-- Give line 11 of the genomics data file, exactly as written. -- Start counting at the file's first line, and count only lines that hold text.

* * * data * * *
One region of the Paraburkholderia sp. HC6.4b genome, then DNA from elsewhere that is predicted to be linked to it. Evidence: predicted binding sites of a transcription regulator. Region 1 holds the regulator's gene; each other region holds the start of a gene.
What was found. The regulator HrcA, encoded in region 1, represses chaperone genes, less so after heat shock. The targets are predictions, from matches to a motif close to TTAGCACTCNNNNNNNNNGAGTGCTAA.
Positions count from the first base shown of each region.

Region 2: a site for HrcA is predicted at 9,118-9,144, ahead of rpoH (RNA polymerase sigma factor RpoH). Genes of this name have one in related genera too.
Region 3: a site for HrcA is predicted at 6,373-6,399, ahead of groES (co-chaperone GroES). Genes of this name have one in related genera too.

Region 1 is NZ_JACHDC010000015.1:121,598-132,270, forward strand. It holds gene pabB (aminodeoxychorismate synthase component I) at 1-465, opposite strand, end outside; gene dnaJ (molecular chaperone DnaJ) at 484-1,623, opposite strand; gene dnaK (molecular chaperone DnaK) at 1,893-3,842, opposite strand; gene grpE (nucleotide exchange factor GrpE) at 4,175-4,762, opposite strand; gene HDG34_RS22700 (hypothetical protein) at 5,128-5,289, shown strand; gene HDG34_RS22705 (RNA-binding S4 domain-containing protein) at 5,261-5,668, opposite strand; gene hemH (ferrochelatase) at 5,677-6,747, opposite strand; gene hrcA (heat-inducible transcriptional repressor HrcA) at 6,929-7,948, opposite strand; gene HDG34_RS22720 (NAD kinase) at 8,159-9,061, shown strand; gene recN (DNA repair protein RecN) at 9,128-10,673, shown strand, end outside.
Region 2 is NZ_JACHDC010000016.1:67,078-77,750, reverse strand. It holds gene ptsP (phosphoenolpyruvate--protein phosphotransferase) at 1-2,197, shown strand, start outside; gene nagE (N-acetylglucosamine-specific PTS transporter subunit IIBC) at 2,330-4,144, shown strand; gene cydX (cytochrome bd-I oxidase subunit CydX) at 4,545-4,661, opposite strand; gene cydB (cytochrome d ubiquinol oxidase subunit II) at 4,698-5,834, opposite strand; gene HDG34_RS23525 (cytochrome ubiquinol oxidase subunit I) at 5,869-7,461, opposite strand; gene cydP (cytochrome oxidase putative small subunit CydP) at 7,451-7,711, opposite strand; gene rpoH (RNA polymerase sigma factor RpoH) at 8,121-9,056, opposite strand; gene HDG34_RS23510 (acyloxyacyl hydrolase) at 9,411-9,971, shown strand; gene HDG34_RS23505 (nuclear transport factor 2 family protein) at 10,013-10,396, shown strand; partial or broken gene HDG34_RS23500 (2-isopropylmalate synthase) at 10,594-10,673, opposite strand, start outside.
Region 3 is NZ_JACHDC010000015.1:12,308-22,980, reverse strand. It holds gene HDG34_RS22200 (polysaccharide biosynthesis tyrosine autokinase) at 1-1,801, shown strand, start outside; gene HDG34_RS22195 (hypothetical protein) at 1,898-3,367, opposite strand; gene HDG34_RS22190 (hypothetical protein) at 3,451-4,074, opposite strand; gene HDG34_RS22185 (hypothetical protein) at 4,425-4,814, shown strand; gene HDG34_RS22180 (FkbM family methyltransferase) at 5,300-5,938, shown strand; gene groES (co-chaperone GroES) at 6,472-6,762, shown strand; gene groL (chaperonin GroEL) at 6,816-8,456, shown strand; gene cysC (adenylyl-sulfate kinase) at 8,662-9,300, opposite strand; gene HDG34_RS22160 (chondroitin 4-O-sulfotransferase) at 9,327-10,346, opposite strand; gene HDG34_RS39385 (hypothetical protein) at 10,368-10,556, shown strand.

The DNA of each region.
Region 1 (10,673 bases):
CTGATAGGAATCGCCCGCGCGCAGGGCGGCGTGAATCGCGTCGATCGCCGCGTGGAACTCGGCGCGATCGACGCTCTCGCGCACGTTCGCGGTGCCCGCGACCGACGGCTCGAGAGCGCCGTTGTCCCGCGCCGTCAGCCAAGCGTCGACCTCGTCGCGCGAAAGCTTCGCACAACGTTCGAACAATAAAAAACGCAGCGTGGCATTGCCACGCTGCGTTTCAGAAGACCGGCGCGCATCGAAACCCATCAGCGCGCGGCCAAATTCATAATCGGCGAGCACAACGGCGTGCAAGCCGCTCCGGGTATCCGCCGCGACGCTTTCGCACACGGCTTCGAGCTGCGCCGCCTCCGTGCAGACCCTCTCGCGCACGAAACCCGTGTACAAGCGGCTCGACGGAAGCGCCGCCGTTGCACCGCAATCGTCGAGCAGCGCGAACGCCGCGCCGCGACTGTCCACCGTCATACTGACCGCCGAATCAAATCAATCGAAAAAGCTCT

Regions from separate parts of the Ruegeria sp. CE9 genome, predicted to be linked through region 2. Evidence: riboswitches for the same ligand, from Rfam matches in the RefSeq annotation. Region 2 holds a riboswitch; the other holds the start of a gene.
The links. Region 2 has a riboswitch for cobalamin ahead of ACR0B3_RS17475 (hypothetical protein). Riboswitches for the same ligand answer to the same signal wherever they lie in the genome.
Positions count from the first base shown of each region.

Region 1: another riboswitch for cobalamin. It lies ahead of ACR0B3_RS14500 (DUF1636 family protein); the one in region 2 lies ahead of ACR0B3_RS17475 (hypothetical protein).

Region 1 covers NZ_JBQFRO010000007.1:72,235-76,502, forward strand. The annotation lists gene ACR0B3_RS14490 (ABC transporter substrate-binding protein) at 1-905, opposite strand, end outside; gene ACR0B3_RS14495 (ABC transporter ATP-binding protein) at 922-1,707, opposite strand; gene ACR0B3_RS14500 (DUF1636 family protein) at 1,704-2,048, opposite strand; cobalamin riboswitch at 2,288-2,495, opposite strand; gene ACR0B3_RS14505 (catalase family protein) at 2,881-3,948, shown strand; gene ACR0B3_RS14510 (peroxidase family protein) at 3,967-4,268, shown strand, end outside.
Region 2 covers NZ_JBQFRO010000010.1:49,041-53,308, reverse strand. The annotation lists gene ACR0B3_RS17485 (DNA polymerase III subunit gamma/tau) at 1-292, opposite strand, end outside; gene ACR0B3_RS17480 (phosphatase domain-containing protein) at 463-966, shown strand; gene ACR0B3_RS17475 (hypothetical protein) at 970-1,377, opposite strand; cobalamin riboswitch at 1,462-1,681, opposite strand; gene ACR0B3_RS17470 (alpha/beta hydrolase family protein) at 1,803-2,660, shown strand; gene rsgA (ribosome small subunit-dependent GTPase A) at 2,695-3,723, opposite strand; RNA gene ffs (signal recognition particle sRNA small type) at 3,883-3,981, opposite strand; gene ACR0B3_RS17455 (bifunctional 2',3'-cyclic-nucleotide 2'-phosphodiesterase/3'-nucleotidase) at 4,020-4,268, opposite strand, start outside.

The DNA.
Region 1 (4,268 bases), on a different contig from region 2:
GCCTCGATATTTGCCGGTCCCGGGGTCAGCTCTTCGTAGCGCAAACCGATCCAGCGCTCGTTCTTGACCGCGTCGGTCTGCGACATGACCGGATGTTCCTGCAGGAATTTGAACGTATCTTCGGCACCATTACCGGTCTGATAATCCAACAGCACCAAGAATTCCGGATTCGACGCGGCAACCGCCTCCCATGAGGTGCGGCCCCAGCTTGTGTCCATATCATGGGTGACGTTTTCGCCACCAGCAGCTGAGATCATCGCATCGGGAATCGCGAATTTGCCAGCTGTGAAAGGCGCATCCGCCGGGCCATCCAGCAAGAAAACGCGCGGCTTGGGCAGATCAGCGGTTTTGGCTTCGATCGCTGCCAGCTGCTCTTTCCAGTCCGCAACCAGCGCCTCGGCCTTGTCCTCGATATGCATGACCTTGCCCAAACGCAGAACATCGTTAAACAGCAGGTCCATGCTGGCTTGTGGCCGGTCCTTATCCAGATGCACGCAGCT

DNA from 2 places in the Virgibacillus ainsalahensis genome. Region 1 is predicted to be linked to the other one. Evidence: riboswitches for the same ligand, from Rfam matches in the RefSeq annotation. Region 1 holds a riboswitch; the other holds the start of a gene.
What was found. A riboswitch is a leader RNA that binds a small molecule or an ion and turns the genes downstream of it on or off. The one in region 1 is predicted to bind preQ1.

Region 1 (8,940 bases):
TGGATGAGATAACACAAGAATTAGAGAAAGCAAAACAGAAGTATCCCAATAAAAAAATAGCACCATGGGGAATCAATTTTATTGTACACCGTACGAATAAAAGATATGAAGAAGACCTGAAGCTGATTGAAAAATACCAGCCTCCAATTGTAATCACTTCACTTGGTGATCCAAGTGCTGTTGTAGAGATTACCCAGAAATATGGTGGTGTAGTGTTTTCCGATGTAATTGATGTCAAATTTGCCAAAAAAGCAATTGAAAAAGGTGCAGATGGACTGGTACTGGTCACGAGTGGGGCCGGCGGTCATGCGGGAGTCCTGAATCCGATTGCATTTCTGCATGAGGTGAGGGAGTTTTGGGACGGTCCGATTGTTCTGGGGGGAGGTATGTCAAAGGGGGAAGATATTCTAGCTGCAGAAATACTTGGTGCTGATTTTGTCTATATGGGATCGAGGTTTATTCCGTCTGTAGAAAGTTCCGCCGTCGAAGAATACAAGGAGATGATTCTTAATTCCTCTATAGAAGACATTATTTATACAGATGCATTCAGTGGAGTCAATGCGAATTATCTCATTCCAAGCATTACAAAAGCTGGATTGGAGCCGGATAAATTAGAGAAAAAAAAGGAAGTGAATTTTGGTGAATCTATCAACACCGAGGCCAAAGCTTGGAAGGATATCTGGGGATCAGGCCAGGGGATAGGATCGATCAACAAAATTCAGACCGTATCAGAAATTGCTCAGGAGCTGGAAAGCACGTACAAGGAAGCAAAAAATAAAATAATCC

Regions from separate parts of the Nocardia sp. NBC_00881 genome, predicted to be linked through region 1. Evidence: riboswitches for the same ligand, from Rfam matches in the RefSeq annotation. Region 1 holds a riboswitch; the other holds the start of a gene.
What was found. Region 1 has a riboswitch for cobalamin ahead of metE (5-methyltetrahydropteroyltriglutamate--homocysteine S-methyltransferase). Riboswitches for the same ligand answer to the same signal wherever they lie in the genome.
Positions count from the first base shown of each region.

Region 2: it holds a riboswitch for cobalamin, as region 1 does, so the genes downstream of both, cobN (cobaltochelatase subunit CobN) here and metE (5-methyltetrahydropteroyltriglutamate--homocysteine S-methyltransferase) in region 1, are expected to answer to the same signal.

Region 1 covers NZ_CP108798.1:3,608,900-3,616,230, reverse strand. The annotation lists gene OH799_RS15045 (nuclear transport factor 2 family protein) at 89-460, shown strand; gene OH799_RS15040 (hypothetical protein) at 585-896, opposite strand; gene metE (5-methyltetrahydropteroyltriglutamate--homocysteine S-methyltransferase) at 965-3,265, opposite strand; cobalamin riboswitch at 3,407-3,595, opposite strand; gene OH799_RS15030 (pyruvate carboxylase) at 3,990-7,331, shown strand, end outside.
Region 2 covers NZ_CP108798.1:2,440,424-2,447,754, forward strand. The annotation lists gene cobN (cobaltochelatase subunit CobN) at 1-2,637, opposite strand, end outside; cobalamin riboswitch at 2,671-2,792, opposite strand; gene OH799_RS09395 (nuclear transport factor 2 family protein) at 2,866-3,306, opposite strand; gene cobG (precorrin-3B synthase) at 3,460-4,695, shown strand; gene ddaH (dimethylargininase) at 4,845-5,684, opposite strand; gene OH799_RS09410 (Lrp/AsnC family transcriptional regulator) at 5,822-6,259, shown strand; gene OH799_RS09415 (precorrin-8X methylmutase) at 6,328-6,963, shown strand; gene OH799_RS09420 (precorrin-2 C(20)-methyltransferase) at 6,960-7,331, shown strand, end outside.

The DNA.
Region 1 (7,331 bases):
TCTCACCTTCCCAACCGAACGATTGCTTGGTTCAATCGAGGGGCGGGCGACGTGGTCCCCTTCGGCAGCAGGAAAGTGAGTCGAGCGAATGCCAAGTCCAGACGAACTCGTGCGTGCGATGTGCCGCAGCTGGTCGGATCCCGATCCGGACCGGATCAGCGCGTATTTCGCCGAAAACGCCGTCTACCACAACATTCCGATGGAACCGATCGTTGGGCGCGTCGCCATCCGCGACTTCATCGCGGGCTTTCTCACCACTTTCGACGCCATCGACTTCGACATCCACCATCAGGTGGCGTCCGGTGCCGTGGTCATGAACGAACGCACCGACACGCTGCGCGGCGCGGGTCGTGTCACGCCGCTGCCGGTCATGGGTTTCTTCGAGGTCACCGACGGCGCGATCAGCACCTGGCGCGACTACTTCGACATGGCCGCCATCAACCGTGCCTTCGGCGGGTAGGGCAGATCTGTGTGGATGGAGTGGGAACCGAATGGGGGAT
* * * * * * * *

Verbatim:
CTGATAGGAATCGCCCGCGCGCAGGGCGGCGTGAATCGCGTCGATCGCCGCGTGGAACTCGGCGCGATCGACGCTCTCGCGCACGTTCGCGGTGCCCGCGACCGACGGCTCGAGAGCGCCGTTGTCCCGCGCCGTCAGCCAAGCGTCGACCTCGTCGCGCGAAAGCTTCGCACAACGTTCGAACAATAAAAAACGCAGCGTGGCATTGCCACGCTGCGTTTCAGAAGACCGGCGCGCATCGAAACCCATCAGCGCGCGGCCAAATTCATAATCGGCGAGCACAACGGCGTGCAAGCCGCTCCGGGTATCCGCCGCGACGCTTTCGCACACGGCTTCGAGCTGCGCCGCCTCCGTGCAGACCCTCTCGCGCACGAAACCCGTGTACAAGCGGCTCGACGGAAGCGCCGCCGTTGCACCGCAATCGTCGAGCAGCGCGAACGCCGCGCCGCGACTGTCCACCGTCATACTGACCGCCGAATCAAATCAATCGAAAAAGCTCT